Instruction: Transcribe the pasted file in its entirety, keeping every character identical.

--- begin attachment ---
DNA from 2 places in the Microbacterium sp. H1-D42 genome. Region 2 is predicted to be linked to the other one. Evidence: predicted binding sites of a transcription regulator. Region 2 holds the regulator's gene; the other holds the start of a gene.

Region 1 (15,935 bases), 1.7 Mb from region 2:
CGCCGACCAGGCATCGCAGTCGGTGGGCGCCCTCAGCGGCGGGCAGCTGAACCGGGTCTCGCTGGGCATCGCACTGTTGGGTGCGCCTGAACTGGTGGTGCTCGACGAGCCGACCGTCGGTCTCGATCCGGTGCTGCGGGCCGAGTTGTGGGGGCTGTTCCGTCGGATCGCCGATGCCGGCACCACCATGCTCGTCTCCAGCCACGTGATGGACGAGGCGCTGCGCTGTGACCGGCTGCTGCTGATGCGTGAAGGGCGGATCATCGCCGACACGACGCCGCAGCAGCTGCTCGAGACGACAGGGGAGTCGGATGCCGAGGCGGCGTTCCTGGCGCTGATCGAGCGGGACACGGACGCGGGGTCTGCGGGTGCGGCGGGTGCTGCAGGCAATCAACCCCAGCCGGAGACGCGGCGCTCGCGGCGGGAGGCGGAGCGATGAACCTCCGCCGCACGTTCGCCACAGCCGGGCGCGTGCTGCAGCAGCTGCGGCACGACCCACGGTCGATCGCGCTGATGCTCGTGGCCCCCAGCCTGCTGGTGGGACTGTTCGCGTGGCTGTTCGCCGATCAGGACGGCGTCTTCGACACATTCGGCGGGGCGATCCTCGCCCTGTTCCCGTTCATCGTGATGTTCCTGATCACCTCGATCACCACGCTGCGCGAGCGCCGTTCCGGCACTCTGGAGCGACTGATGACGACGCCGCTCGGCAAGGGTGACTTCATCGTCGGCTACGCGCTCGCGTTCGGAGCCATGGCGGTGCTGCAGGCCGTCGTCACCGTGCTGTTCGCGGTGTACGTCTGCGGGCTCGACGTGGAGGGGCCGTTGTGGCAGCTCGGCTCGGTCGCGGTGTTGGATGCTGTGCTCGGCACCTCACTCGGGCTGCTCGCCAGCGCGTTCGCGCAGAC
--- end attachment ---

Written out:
DNA from 2 places in the Microbacterium sp. H1-D42 genome. Region 2 is predicted to be linked to the other one. Evidence: predicted binding sites of a transcription regulator. Region 2 holds the regulator's gene; the other holds the start of a gene.

Region 1 (15,935 bases), 1.7 Mb from region 2:
CGCCGACCAGGCATCGCAGTCGGTGGGCGCCCTCAGCGGCGGGCAGCTGAACCGGGTCTCGCTGGGCATCGCACTGTTGGGTGCGCCTGAACTGGTGGTGCTCGACGAGCCGACCGTCGGTCTCGATCCGGTGCTGCGGGCCGAGTTGTGGGGGCTGTTCCGTCGGATCGCCGATGCCGGCACCACCATGCTCGTCTCCAGCCACGTGATGGACGAGGCGCTGCGCTGTGACCGGCTGCTGCTGATGCGTGAAGGGCGGATCATCGCCGACACGACGCCGCAGCAGCTGCTCGAGACGACAGGGGAGTCGGATGCCGAGGCGGCGTTCCTGGCGCTGATCGAGCGGGACACGGACGCGGGGTCTGCGGGTGCGGCGGGTGCTGCAGGCAATCAACCCCAGCCGGAGACGCGGCGCTCGCGGCGGGAGGCGGAGCGATGAACCTCCGCCGCACGTTCGCCACAGCCGGGCGCGTGCTGCAGCAGCTGCGGCACGACCCACGGTCGATCGCGCTGATGCTCGTGGCCCCCAGCCTGCTGGTGGGACTGTTCGCGTGGCTGTTCGCCGATCAGGACGGCGTCTTCGACACATTCGGCGGGGCGATCCTCGCCCTGTTCCCGTTCATCGTGATGTTCCTGATCACCTCGATCACCACGCTGCGCGAGCGCCGTTCCGGCACTCTGGAGCGACTGATGACGACGCCGCTCGGCAAGGGTGACTTCATCGTCGGCTACGCGCTCGCGTTCGGAGCCATGGCGGTGCTGCAGGCCGTCGTCACCGTGCTGTTCGCGGTGTACGTCTGCGGGCTCGACGTGGAGGGGCCGTTGTGGCAGCTCGGCTCGGTCGCGGTGTTGGATGCTGTGCTCGGCACCTCACTCGGGCTGCTCGCCAGCGCGTTCGCGCAGAC